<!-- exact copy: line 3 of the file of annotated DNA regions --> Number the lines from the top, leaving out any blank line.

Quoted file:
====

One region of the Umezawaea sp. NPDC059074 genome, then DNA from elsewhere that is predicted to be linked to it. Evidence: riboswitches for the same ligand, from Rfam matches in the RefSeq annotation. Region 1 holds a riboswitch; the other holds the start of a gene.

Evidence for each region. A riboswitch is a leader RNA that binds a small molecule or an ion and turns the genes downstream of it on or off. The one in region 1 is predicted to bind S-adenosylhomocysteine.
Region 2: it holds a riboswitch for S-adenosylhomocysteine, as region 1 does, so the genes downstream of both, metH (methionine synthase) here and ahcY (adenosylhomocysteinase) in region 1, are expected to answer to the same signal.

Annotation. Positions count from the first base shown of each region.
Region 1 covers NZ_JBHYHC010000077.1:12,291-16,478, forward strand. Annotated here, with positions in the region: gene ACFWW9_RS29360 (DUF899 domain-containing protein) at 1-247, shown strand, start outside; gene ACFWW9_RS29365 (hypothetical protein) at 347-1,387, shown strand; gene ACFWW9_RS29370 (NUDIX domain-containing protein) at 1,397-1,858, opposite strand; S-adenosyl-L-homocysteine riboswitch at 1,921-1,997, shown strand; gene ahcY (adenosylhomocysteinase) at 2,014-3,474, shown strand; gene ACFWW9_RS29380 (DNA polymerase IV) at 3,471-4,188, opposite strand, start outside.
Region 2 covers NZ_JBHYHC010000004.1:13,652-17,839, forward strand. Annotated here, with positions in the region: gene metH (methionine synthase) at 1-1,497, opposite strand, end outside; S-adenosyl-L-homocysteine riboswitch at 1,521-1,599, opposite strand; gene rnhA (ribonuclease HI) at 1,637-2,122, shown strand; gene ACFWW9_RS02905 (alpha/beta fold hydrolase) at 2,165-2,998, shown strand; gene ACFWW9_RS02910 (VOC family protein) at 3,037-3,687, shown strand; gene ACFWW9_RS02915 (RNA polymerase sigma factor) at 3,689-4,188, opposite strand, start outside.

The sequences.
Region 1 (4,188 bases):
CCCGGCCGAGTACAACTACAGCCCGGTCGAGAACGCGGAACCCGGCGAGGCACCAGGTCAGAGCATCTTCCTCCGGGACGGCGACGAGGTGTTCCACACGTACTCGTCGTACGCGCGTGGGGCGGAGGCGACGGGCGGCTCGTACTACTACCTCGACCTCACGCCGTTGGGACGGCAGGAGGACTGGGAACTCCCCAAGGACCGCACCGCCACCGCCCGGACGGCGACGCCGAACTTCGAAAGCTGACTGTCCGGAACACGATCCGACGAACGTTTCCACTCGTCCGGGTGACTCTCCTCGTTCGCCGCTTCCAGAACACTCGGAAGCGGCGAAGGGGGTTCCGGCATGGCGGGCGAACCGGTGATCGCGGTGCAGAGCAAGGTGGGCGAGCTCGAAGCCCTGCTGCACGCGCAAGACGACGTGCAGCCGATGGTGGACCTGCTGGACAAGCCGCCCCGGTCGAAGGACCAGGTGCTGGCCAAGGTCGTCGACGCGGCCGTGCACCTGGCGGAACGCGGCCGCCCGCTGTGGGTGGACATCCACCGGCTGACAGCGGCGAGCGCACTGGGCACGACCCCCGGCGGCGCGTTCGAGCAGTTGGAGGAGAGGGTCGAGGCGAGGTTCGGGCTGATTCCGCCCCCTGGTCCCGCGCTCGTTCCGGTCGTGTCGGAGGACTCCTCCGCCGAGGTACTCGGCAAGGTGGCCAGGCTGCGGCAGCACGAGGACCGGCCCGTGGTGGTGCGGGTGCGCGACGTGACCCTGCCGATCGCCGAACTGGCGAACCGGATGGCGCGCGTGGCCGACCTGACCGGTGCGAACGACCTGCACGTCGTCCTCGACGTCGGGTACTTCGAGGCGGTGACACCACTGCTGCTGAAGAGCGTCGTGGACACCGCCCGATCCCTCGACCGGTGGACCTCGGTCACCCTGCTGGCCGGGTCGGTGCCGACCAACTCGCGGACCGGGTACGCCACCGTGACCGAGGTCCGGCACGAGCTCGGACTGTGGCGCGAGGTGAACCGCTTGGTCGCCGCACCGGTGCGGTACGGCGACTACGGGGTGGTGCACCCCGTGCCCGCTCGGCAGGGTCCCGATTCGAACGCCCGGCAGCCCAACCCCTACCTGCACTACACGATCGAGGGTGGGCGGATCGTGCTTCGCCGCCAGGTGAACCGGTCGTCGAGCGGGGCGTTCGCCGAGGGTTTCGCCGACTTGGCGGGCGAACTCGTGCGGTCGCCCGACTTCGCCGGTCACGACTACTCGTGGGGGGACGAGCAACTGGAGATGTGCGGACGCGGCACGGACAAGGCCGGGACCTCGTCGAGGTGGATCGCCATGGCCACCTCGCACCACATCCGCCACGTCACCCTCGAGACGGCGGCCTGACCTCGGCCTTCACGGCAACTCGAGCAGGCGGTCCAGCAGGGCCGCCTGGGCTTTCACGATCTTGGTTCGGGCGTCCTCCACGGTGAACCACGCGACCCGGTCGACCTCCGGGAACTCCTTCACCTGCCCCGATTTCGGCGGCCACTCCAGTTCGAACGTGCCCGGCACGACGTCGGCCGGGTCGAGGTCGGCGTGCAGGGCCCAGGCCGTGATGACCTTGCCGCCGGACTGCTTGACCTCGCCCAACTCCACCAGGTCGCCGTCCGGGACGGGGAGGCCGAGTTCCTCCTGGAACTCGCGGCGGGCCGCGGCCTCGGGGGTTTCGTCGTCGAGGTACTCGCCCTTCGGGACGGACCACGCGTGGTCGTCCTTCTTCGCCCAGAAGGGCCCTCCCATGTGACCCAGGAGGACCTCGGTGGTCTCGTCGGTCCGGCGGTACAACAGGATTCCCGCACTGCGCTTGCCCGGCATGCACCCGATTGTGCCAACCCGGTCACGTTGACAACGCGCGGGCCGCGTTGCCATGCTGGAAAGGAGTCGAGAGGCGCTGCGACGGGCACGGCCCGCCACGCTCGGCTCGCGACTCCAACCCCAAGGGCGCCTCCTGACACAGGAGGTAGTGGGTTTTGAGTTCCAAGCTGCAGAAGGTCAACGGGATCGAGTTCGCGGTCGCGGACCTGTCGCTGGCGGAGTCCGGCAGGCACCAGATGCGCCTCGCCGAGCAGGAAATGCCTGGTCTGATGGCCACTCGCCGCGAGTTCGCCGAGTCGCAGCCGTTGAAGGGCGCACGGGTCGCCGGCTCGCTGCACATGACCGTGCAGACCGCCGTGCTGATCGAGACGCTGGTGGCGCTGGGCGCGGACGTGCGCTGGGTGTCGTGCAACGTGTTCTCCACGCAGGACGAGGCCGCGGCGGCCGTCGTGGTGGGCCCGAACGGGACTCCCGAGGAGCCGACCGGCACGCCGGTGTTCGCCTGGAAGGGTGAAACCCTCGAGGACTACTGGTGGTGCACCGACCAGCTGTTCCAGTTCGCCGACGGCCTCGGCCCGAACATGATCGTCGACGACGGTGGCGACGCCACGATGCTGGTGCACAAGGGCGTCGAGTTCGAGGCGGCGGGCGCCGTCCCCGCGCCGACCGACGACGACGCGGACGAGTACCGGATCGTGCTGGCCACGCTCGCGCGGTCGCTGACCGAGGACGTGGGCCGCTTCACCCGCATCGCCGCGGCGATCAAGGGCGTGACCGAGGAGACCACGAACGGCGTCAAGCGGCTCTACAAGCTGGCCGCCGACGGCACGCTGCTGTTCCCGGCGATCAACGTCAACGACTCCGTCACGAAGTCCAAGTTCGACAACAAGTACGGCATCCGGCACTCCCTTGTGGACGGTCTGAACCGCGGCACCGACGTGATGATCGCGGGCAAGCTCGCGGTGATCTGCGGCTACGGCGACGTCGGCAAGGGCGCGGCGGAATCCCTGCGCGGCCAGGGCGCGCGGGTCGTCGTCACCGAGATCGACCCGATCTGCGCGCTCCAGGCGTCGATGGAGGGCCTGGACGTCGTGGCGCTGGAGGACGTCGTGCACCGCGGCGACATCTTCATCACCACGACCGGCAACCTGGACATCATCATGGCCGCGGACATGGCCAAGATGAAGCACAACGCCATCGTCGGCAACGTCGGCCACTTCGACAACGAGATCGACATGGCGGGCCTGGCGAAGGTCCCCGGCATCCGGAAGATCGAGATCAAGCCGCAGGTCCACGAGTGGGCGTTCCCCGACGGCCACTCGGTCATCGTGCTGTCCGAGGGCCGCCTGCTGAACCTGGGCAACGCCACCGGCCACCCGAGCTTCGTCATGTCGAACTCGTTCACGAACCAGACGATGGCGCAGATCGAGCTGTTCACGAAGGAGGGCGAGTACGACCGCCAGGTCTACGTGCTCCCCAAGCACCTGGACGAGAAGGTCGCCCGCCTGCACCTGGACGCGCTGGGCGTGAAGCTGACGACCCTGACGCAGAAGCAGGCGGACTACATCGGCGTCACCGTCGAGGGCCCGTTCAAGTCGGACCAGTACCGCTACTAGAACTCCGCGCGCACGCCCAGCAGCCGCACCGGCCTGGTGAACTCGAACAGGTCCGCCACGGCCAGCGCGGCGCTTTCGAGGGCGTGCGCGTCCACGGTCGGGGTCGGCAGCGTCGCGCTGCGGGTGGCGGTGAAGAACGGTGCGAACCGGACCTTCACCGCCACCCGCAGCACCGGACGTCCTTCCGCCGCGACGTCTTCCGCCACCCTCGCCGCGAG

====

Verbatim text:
Region 2: it holds a riboswitch for S-adenosylhomocysteine, as region 1 does, so the genes downstream of both, metH (methionine synthase) here and ahcY (adenosylhomocysteinase) in region 1, are expected to answer to the same signal.